The Amies project (French for female friends) was established in 2011 to provide creative arts workshops for young women trafficked into the UK for prostitution or domestic slave labour. Three groups meet weekly to make friends, learn new skills and get creative together. We sing, dance, perform, share stories and laugh a lot…
Funded first by Comic Relief, and now by the Lloyds Bank Foundation and The Bromley Trust, this project has helped up to 60 young women a year overcome obstacles in their lives and move forward. The workshops we provide empower the women to rediscover their confidence and aspirations, leading to engagement in education, training and employment.
‘Amies has taught me how to trust people again.’ Amies Participant, 2013
‘The future is now showing lots of colours, rainbow colours. Before it wasn’t showing any colours. Amies has helped me… things that I’ve wished to happen is coming my way. I’m going to be doing my access course to Uni for next year [I want to be a] social worker. I’ve got a job so I’ll be starting working on Tuesday.’ Amies Participant 2013
Victims of trafficking only receive 45 days of compulsory ‘reflection and recovery’ support from the UK government when they have escaped their captors, before having to start their new life. This is not long enough! These women require more long-term support. The Amies London Project provides this support in London and we have established the Amies Broadstairs Group in a refuge in Kent.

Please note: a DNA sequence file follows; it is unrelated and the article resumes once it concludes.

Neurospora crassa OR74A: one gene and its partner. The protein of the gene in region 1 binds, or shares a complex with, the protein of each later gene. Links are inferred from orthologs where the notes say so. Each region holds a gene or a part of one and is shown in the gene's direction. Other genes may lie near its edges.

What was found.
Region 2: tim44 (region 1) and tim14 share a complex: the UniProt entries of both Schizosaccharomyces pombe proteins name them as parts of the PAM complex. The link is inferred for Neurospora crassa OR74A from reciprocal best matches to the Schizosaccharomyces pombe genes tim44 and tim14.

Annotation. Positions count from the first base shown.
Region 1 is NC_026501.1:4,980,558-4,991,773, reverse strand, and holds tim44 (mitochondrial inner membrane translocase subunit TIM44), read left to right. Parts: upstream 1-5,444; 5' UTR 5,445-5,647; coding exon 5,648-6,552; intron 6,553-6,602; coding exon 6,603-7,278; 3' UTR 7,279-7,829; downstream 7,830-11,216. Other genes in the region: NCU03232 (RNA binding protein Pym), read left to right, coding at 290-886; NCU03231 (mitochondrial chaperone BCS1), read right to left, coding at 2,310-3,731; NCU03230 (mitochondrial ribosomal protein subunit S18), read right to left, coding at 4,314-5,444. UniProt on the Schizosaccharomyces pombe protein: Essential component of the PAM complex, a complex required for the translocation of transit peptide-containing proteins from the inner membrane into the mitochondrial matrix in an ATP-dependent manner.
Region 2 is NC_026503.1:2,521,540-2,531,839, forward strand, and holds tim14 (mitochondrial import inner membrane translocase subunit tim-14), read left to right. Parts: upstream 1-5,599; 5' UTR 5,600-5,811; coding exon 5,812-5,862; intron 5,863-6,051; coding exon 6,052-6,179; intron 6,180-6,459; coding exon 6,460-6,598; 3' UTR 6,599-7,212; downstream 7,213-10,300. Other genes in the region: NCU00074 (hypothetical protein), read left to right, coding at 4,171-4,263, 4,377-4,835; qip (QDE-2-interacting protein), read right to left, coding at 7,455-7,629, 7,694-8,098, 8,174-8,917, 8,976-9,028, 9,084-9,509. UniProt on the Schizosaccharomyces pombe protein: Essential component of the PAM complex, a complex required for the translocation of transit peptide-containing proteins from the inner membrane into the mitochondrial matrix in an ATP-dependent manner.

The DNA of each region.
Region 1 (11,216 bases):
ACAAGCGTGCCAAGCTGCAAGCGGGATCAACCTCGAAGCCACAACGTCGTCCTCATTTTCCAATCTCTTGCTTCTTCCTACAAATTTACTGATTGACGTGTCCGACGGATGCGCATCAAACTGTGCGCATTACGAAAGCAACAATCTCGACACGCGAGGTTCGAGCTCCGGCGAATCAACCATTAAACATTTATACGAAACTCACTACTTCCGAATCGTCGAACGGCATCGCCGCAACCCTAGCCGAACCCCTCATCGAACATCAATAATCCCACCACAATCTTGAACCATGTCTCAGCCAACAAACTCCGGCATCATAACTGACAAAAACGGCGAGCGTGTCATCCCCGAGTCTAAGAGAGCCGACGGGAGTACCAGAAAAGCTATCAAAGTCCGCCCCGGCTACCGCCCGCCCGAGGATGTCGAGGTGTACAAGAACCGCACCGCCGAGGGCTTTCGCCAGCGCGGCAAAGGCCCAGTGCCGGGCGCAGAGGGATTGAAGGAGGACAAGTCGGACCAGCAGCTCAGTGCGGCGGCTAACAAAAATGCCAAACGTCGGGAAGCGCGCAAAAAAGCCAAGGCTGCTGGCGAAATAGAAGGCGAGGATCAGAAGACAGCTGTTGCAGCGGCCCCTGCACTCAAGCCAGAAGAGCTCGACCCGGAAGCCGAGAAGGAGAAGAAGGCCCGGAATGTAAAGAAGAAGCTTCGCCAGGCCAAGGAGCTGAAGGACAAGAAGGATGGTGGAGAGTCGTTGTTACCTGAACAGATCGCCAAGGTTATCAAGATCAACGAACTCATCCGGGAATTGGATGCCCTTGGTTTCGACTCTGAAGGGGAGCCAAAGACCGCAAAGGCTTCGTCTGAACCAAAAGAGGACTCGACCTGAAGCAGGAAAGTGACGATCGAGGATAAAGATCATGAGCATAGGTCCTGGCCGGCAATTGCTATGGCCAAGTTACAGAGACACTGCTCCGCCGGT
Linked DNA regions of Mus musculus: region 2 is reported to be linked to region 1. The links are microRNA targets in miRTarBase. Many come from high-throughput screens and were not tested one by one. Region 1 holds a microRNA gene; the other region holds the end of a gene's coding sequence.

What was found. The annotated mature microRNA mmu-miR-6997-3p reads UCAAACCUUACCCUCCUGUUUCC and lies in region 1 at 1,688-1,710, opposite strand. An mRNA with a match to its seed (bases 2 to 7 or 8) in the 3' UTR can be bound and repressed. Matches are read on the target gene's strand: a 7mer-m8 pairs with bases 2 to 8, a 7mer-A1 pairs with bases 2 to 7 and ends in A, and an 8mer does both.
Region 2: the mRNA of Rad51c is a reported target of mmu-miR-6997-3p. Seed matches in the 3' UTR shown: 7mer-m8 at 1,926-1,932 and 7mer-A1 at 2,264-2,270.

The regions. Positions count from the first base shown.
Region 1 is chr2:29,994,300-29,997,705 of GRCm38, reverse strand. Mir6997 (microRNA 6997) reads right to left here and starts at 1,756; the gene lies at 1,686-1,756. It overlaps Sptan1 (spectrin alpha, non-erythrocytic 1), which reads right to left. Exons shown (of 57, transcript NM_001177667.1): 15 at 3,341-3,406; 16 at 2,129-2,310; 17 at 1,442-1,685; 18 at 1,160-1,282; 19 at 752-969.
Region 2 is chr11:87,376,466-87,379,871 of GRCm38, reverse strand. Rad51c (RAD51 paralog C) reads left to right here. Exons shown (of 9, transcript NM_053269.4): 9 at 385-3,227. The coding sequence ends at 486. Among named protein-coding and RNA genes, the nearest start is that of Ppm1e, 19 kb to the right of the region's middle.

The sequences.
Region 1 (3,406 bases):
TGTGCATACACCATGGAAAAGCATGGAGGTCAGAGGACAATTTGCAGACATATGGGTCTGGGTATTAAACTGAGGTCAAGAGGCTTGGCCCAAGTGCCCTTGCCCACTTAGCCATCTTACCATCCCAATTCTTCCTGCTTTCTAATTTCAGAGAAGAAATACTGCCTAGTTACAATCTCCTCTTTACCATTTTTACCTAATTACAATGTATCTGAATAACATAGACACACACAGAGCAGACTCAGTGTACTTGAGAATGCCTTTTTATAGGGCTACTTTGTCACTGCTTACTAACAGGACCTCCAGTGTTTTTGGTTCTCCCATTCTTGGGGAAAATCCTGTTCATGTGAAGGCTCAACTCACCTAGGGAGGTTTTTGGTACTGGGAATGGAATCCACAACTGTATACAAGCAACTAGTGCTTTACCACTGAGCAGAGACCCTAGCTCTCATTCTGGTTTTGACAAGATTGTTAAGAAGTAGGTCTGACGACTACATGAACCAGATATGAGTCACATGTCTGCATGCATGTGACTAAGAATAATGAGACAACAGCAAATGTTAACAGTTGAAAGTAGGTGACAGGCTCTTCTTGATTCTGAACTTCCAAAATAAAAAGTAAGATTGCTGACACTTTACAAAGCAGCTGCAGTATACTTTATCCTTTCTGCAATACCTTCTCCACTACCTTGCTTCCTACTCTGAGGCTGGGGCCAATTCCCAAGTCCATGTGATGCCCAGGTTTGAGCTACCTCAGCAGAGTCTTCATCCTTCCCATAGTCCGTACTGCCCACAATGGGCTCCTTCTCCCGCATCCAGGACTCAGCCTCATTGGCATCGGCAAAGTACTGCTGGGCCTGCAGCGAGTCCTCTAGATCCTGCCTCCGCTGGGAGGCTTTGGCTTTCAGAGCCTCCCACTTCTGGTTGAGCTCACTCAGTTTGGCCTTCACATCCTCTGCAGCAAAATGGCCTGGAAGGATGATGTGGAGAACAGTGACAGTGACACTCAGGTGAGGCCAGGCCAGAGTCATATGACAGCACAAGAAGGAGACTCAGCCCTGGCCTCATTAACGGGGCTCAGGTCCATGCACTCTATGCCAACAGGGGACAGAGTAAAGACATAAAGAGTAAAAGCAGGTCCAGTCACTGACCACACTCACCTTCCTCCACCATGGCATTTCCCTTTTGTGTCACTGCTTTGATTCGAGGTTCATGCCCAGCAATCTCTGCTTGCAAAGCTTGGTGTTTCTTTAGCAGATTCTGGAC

THE AMIES FREEDOM CHOIR
click here to get a feel for their singing:
After several years of including singing in the Amies London project it was decided to set up a separate choir. Funded by Youth Music, the Amies Freedom Choir meets weekly to sing together. The choir aims to develop the musical and cultural awareness of young women from different ethnic backgrounds by exploring songs and musical styles from each others' cultures and languages, working with Pan artists and professional musicians from different regional traditions. The choir is working on building a repertoire of songs, vocal and choral skills as well as developing musical and cultural understanding.
As their musicality grows the choir is increasingly invited to perform at events. While this seems impossible to some of the women when they first meet, their confidence grows quickly and they have performed at the Old Bailey, at City Hall, at the Horniman Museum, at Kings Place, at BNP-Paribas headquarters, for the Desmond Tutu Foundation and many more. Their singing is beautiful and incredibly moving.